How Does A Backdoor Roth IRA Work?

We have already written about the differences between a Traditional IRA and a Roth IRA in our recent article on Roth IRA Conversions here. Roth IRAs allow you to take after tax monies and grow them tax free for retirement.

However, as we saw, there are limitations to a Roth. For one, if you earn over a certain amount (see below), you are no longer eligible to open a Roth IRA account.

Remember That The Backdoor Is Open

You can make a non-deductible contribution to a traditional IRA. Then you immediately convert it to a ROTH IRA.

But there are ways around this limitation and this is where a Backdoor Roth comes into play. Basically, the idea is to open a Traditional nondeductible IRA and then convert it to a Roth.

The steps to a Backdoor IRA are simple:

1) Contribute to a non-deductible Traditional IRA.
2) Convert that account to a Roth IRA.
3) Pay taxes on the gains while the assets were in the Traditional IRA before conversion. 
4) Repeat next year.

Again, all things being equal, after the conversion, the only taxes that would be due would be on the appreciation of the converted assets in the Traditional IRA account. If it's done right away his or her taxable liability should be little to nothing, especially if the assets are left as cash while in the Traditional IRA account.

In theory, a married couple making $400,000 and contributing the maximum to their 401(k)s, but that do not have IRAs, can each create Traditional IRAs, fund them with $5,500 each ($6,500 if they're over 50), and then immediately convert both accounts to Roth IRAs. If they do this for the next 10 years, they will have a total of $110,000 plus any appreciation in a tax free account for retirement.

What Can Possibly Go Wrong?

The one main thing to note in this strategy is the fact that this couple did not have an existing IRA. If you already have a Traditional IRA, the taxable portion is prorated over all existing IRAs. You cannot just select the non-deductible account or contribution. This is referred to as the IRS Aggregation Rule.

For example, if you have a non-deductible Traditional IRA account with $10,000 with the goal of backdoor converting it to a Roth IRA, but already have a deductible Traditional IRA account (perhaps a rollover from a 401(k)) with a balance of $20,000, you would have to divide the $10,000 by $30,000 (the total balance of both IRAs) and get the percentage of the conversion that will be tax free. In our example, only 33% would be tax free.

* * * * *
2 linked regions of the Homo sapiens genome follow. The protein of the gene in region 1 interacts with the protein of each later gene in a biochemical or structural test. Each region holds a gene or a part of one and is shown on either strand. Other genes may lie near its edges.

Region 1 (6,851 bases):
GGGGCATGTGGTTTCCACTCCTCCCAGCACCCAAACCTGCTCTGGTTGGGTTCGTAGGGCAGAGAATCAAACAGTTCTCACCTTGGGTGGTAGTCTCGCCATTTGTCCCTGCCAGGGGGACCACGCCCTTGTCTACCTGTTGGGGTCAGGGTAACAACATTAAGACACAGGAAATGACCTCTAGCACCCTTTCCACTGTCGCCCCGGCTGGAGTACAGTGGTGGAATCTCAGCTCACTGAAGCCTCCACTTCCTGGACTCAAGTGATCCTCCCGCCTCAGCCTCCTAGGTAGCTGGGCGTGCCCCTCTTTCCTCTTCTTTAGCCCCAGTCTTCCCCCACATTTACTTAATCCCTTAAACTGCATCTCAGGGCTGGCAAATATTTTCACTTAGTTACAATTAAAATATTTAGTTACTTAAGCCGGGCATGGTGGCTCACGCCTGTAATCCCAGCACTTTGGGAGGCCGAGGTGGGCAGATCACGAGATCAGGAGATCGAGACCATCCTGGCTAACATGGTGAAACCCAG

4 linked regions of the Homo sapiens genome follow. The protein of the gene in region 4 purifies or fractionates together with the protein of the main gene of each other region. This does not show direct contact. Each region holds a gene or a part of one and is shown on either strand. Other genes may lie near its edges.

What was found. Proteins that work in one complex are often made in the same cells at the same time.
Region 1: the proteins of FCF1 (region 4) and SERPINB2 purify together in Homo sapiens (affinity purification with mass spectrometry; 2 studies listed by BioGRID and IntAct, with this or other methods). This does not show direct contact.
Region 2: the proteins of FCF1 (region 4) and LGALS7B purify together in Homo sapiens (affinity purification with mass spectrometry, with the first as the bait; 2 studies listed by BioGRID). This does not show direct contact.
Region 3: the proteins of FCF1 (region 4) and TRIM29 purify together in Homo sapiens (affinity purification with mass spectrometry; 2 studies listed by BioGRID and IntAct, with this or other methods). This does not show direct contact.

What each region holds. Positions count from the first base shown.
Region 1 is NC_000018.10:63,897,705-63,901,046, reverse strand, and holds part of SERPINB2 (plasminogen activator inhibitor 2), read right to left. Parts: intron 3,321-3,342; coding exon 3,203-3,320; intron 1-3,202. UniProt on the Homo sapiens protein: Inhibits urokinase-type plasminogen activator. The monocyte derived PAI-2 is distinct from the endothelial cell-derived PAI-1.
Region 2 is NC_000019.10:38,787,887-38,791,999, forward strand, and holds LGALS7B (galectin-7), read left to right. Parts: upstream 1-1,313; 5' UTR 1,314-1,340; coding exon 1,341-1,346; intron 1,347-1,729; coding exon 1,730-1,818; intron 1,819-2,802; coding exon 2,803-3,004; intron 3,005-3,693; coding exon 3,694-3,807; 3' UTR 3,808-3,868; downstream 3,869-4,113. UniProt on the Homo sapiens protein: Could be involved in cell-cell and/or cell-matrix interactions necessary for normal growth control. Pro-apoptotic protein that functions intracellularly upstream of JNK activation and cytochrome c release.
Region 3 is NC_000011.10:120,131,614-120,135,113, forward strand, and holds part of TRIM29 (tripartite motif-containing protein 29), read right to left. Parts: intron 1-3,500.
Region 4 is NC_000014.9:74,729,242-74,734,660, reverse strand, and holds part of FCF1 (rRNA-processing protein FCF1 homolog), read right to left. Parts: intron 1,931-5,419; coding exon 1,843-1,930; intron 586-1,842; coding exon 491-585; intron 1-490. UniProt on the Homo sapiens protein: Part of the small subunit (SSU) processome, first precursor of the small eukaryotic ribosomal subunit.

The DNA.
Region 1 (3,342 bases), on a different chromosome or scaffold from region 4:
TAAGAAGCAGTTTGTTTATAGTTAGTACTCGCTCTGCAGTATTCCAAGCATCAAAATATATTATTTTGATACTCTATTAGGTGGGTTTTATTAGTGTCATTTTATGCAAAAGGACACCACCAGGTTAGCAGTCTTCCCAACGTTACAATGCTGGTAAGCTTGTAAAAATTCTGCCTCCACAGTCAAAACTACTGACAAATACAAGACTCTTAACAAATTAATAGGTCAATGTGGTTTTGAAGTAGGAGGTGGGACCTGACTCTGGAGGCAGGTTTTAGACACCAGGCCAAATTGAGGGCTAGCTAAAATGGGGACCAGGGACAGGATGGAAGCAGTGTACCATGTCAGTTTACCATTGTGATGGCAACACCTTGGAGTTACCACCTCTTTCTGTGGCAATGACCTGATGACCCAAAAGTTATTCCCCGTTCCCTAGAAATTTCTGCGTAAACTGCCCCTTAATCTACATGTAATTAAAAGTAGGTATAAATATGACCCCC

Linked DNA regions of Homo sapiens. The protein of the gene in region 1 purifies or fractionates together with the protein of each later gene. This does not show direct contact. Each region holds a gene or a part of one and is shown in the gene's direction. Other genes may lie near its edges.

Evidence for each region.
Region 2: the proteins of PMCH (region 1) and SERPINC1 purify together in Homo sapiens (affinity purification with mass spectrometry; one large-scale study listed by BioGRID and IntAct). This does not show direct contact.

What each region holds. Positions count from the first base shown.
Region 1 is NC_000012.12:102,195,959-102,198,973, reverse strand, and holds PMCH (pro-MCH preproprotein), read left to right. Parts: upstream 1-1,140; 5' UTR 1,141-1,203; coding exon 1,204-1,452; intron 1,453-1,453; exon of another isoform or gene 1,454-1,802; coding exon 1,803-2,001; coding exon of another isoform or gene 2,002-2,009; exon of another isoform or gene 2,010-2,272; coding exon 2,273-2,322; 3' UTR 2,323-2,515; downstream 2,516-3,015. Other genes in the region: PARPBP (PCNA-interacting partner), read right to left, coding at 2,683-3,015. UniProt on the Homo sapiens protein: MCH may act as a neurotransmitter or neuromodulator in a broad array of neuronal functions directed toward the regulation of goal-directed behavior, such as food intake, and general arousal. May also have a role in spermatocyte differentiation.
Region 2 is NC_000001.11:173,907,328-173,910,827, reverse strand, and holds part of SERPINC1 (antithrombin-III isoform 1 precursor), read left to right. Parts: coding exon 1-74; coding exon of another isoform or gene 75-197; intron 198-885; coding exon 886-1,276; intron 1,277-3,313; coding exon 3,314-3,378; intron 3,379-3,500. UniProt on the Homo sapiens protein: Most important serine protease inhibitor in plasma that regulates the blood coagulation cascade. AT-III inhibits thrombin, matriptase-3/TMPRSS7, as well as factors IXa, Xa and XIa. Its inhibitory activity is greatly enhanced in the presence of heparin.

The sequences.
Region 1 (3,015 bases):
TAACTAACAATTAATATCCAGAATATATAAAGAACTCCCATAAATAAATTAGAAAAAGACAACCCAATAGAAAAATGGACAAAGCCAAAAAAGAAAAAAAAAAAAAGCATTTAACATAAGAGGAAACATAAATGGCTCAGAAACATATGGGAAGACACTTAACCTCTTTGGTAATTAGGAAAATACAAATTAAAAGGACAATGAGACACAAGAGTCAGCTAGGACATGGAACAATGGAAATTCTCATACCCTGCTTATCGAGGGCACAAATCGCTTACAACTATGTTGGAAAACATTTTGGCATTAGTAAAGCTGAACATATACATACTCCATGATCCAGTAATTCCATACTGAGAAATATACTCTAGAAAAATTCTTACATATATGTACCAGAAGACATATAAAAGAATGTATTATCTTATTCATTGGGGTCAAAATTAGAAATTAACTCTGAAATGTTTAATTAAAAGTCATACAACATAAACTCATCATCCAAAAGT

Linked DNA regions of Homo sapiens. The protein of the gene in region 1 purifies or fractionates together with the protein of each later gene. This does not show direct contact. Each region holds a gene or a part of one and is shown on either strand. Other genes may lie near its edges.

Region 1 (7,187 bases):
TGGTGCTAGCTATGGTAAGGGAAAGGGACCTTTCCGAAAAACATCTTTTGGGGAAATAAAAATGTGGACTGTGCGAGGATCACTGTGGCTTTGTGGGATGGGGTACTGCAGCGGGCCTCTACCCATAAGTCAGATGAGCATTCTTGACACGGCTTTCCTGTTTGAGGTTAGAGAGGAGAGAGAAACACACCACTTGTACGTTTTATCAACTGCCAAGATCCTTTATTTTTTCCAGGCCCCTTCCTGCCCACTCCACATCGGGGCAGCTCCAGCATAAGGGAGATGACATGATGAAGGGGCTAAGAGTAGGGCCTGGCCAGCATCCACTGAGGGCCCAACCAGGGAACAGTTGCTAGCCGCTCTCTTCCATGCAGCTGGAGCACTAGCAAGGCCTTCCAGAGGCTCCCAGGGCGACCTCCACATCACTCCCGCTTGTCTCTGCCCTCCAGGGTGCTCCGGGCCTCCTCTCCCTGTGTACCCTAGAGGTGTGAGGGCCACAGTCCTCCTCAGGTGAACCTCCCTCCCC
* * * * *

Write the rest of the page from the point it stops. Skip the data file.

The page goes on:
Workaround #1

This too has a possible workaround. You can avoid the Aggregation Rule by the fact that employer plans such as 401(k)s and Profit Sharing Plans are not included in the rule. Keep in mind, however that Simple IRAs and SEP IRAs are included in the rule.

Therefore, if the 401(k)s the couple in our example have allow for a "roll in," the ability to roll outside assets in Traditional IRAs into the 401(k), they could transfer the Traditional IRA with $20,000 into the 401(k) leaving just the non-deductible account of $10,000 exposed to the IRA Aggregation Rule, which could then be converted 100% tax free (assuming no appreciation in the assets). This obviously wouldn't work for everyone, especially those without employer 401(k) plans that allow roll ins.

Workaround #2

If the investor does not have an employer 401(k) plan and in fact is self employed - such as a consultant - they could set up an Individual 401(k) plan. Once the account is established (obviously with an administrator that accepts roll-ins) and the investor is making regular contributions, they could then roll in their deductible Traditional IRA (the $20,000 in our example), convert the remaining non-deductible Traditional IRA assets (the $10,000), and call it a day.

Also, as noted earlier, this must be done serially to be beneficial. For individuals or couples with high net worth, $11,000 or $13,000 a year may be just a drop in the bucket. However, if this is done early enough and consistently enough during the accumulation phase of the investor's life, they will have moved a considerable amount of their assets into the Roth account to grow tax free as well as avoid required minimum distributions at 70 1/2 years of age.

Washington D.C.

Remember, this strategy only came into effect in 2010 when the IRS changed a rule lifting the limits that were imposed on converting Traditional IRAs to a Roth. As we all know, these rules may change at any time. If in the future congress acts and removes either the tax free benefit or the lack of RMD's portion of a Roth IRA's character, then a Backdoor IRA conversion may turn out to be the wrong move. Only time will tell.